The ever-increasing list of cross country (XC) ski resort snowmakers now includes Trapp Family Lodge,steeped in tradition and one of the oldest XC ski areas in the USA. That’s right, they’re making machine-made snow at Trapp Family Lodge.
In fact, a list of American XC ski area operators that have snowmaking is now totals than 30. The list includes resorts in Vt., which is the state with the most areas that have employed snowmaking.
The list includes Mountain Top Resort, Craftsbury Outdoor Center, Trapp Family Lodge, and Rikert Nordic Center. Other New England XC ski areas include Bretton Woods Nordic Center, the Nordic Center at Waterville Valley, and Great Glen Trails in N.H., Pineland Farms in Maine; and Weston Ski Track in Mass.
Cross Country Ski Headquarters in the central U.S., produces snow in Mich. and the western XC ski area snowmakers include Royal Gorge in Calif. and Soldier Hollow in Utah.
Rikert Nordic Center in the Middlebury, Vt. area installed one of the largest snowmaking systems in the country last winter. Mike Hussey, Rikert’s owner formerly worked for the snowmaking machine company HKD. He has 20 snow guns in place at Rikert, covering 5 km of trails in 3 loops. The system at Rikert went operational to host the NCAA Championships last March.
One XC ski industry consultant dubbed the resort quandary as “precipitation roulette” 20 years ago because of the susceptibility to the weather (no snow).
Some business-oriented reasons to install snowmaking include operational security to guarantee skiing programs and staffing; competitive advantage against other xc ski resorts that do not have machine-made snow’ and guaranteeing snow cover on important holiday periods, which can represent more than 30 percent of annual winter business.
The availability of less expensive and portable snowmaking systems are main motivations, but other business-driven issues are relevant too, such as filling lodge rooms and fulfilling season pass holders’ desire to extend the ski season beyond Mother Nature’s whim.
Hussey stated, “When people know you’ll have consistent snow then programming such as lessons, training, and early season events can be scheduled.” Guaranteed snow impacts every revenue center such as retail, repair, and food and beverage, too.
The necessary elements of a snowmaking operation include cold temperatures, water, high pressure, power, and system components such as piping, pumps, compressors, and snow guns. The power requires both manpower and energy supplied by electricity or fuel.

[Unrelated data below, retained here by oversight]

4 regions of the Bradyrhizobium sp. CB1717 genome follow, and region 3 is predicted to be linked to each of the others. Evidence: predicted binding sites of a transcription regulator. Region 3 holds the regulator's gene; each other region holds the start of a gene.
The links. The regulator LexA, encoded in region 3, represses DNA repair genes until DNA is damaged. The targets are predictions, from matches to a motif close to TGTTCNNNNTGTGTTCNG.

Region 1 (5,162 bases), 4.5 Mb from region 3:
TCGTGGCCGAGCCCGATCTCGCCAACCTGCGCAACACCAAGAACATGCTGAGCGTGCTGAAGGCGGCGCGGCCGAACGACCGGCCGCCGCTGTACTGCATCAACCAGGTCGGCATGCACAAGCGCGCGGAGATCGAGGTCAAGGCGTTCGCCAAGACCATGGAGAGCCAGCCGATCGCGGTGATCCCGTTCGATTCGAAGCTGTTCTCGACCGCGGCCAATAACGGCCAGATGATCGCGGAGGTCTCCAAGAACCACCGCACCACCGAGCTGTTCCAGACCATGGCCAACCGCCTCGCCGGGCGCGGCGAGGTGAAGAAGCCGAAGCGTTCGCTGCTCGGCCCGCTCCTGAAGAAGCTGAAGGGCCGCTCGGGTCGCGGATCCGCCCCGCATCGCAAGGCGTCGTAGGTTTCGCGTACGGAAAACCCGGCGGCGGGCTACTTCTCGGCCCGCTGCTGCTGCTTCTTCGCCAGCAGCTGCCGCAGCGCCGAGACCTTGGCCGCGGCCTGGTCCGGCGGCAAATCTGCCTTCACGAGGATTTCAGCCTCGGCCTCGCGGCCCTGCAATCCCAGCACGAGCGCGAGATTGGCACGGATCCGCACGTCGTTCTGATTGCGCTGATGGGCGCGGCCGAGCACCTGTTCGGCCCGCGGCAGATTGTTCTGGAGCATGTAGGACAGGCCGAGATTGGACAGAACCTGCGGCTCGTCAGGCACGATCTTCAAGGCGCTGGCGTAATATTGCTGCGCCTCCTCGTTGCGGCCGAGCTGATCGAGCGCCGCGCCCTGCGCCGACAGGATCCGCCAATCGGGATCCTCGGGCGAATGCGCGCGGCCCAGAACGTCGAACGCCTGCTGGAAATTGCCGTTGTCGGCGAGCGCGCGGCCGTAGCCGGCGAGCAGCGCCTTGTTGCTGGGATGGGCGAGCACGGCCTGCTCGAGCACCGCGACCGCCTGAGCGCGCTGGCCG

There are many industry horror stories about the night hours and difficulty of the work associated with snowmaking for XC skiing. Getting the snow to efficiently cover a narrow corridor trail is also a challenge. Many operations simply cover a field and then move the snow to the trails.
Pineland Farms in Gloucester, Maine is making snow because it wanted to ensure its ability to host local school and club race programs and a one kilometer loop has been created with the intention to cover a 5 km loop.
Soldier Hollow in Utah made snow to cover 2.2 km of trails and 4-6 lanes on the tubing hill while snowmakers used machines to make snow on 2 km of trails at Craftsbury Outdoor Center in Vt.
But the most significant issue has always been the investment required for many XC ski businesses, which are small and seasonal. It is now at a point where operators atMountain Top Resort in Chittenden, Vt. decided that snowmaking was a higher priority than selling retail products at the ski center.
Snowmaking supports so many aspects of the business from rental operations and ski lessons to dog sledding and snowshoeing. In terms of the guest perspective, winter guests expect to book travel to a destination and get the experience that was desired. That, obviously, includes snow.
Who knows, perhaps there will be a day sometime soon when snowmaking will be a basic aspect of cross country skiing at commercial resorts.
Photo: Snowtower at Rikert Nordic Center in Vt. (Rikert Nordic Center)